My argument is that theocracy is a superior form of government than Fascism.

A Theocracy can work as long as all have an objective way to learn about God. For example, Moses is an example of a Theocratic leader and proved that God was his authority by doing miracles. Theocracy in ancient Israel was very strict in it's regulations and form of rule. Everyone should have access to the Bible in which God can speak to the people in order to prevent corruption. With an outline of commandments to follow in the Bible, the leader cannot justify his selfish actions.
Debate Round No. 2


On the Story of Moses: Adaptation to Modern Times

Firstly, we don't live in a world where human interaction is limited to people of your own/neighbouring countries. The world is now smaller in the sense that everyone is connected. The opponent uses Moses as his only example of a theocracy; if a theocracy like that one of Moses exists today, then we would find that the theocracy would be very difficult to sustain, as internal and external dissent will always arise. Also, the opponent talks about how commandments outline what the government is to be. However, these commandments can and would be violated; fascism, however, has no commandments, and its outline has been ambigous (to a point where the three main points exist as things that should be implemented, not followed). When the highest person has to follow a law, and only a divine entity could punish that person, then humans in nature are selfish, and they will turn an ignorant eye into this law. This is exactly what happened with the Pope (during the Papal Era); he sent men to fight for his own political reasons during the Crusades, in which it was diverted from its original purpose (reclaiming the Holy Lands).

The theocratic state of Moses would also do poorly in a comparison of economics between a fascist country like the Third Reich. This would be attributed to the proto-capitalist system that would be adopted by the theocratic state. The theocratic state would most likely adopt an economical model based on the teachings of their prophets; this led to the nationalization of many industries and the departure of the market production process to a government planning proccess. With external hatred coming from outside, sanctions would most likely be implemented on these countries, straining their economies to the max. An example of this is Iran; the Iraninan Rial fell to almost 28,000 rials per dollar in 2012. This is a sign of a low economy; Iran has an economic growth rate of 1%, even though it has 10% of the world's proven oil resources. This is because of the economy; it isn't a market-based one, but a government planning-based one. Even with a government planned economy, its unemployment is now exceeding 15%; this clearly shows that a theocratic state, based on highly religious principals, will cause an economic disaster in the country. If we were to look at the case of the Third Reich however, we would see a high difference; although inflation control and other programs (based on Keynesian principles) caused massive debt, by 1938, unemployment was non-existant and wages increased by 11%.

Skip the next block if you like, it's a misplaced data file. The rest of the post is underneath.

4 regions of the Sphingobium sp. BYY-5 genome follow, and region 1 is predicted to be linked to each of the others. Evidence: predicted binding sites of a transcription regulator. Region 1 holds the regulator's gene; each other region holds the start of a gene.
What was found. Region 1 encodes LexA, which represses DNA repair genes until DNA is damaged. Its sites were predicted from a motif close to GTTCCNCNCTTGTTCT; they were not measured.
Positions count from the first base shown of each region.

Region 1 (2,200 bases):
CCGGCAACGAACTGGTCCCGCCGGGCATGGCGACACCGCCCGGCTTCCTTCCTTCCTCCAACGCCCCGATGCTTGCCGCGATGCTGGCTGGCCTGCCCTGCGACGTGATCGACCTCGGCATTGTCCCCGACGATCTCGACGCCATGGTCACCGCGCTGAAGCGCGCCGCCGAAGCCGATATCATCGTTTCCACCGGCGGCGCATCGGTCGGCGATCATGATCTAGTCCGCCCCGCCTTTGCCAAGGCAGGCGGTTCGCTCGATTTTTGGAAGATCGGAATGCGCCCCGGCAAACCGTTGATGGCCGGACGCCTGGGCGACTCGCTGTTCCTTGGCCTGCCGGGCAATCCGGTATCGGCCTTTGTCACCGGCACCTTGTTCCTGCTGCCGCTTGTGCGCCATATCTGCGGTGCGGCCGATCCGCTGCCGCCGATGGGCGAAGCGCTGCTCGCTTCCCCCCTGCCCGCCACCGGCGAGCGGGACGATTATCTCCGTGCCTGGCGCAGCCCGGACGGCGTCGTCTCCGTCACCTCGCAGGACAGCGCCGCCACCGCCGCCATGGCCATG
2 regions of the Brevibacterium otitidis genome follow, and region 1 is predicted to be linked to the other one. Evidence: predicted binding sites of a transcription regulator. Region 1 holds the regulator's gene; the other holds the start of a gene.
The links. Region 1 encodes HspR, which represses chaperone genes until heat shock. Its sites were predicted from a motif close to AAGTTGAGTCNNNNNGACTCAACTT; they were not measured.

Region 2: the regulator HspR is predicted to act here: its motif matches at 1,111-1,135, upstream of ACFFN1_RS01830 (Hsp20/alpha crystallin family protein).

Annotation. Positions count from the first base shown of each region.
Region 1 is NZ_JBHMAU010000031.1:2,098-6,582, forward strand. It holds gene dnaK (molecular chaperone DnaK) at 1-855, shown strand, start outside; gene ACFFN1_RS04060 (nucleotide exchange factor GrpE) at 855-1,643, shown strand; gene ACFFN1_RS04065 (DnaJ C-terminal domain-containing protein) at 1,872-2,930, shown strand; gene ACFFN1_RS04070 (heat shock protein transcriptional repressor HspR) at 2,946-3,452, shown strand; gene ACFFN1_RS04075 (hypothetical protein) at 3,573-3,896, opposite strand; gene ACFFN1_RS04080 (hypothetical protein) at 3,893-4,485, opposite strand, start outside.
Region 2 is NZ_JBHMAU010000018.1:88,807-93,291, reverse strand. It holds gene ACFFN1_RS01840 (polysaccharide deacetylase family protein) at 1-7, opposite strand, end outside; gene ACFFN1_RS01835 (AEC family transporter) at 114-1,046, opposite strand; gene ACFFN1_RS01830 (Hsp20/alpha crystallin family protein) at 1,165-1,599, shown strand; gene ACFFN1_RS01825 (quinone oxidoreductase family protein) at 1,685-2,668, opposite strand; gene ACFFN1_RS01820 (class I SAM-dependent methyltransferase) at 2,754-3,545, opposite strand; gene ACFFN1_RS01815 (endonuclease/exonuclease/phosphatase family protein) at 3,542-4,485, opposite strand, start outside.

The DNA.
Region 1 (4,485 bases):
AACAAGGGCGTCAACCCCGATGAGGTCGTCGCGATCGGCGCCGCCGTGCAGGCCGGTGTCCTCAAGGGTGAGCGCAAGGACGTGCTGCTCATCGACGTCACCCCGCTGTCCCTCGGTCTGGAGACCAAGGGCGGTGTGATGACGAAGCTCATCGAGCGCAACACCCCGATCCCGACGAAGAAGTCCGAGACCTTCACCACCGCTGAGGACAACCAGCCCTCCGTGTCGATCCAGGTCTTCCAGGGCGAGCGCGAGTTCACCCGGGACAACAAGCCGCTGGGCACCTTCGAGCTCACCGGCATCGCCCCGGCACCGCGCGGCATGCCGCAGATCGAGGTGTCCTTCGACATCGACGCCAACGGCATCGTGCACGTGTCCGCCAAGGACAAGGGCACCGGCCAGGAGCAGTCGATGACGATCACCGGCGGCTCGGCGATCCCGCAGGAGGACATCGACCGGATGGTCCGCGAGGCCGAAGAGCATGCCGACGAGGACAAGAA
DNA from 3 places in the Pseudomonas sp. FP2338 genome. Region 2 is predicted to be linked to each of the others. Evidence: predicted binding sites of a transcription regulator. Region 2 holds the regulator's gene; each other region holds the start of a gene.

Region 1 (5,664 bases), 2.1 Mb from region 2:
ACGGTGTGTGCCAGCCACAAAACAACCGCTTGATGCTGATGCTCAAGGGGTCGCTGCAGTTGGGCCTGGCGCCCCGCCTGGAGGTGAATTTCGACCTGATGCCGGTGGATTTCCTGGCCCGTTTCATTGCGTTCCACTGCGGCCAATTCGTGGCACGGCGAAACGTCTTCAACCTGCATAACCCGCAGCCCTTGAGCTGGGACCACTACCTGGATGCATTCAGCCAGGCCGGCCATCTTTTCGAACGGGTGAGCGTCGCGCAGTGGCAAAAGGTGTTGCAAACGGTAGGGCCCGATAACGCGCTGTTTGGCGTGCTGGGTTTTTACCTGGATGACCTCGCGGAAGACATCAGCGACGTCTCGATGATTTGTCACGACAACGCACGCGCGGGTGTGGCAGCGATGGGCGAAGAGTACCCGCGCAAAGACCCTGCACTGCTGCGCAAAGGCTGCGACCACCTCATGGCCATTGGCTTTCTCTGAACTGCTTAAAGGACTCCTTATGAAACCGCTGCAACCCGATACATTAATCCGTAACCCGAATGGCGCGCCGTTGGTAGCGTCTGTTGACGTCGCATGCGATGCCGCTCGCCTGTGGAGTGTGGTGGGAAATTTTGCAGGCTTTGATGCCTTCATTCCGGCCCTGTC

The most important aspect, however, that makes fascism superior than theocracy is the justification for ruling; the athiestic community is growing at such a fast rate that believing that god exists is looked upon as a belief for the conservative minority. What this means is that if a state is justified by god, then the whole state exists on a minority belief; a state does not run like that. Take the Soviet Union for example; communism is its justification. The communist thought was pushed to the minority by the growing educated elite (who received words about democracy and capitalism from America) and the communist state ultimately fell. Therefore, we come to a concluding formula that if a state's ideology, or main justification, is pushed to the minority, then the state will fall. This makes a theocracy unsustainable; however, we must look at fascism. It's main justification, national honour, can never be pushed the minority because a nation, unless that nation is completely dissolved, is a symbol of unity and power of one people. If we were to push nationalism to the minority, then patriotism would still be in the minds of the many liberals and anarchists who did so. National pride can never be pushed to the minority; fascism's justification is eternal and it is not to be doubted.